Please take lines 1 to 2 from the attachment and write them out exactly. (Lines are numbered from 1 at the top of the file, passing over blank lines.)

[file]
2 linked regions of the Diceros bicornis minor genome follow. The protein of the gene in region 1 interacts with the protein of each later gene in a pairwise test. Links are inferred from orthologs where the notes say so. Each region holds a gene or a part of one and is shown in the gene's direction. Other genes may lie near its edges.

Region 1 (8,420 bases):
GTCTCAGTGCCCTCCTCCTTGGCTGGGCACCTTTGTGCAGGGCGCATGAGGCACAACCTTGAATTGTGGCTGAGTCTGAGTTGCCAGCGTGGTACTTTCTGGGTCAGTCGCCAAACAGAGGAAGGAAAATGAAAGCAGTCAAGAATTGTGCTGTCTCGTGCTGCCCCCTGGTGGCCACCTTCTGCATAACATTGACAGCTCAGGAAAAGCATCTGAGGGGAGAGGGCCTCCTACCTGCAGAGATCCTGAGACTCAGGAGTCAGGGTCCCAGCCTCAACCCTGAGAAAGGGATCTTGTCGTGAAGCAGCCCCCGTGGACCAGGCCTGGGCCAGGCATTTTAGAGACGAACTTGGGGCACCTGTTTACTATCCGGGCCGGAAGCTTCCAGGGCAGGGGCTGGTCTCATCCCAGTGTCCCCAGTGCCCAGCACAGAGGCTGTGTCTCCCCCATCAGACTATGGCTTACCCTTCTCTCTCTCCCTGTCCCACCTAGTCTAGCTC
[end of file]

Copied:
2 linked regions of the Diceros bicornis minor genome follow. The protein of the gene in region 1 interacts with the protein of each later gene in a pairwise test. Links are inferred from orthologs where the notes say so. Each region holds a gene or a part of one and is shown in the gene's direction. Other genes may lie near its edges.

Region 1 (8,420 bases):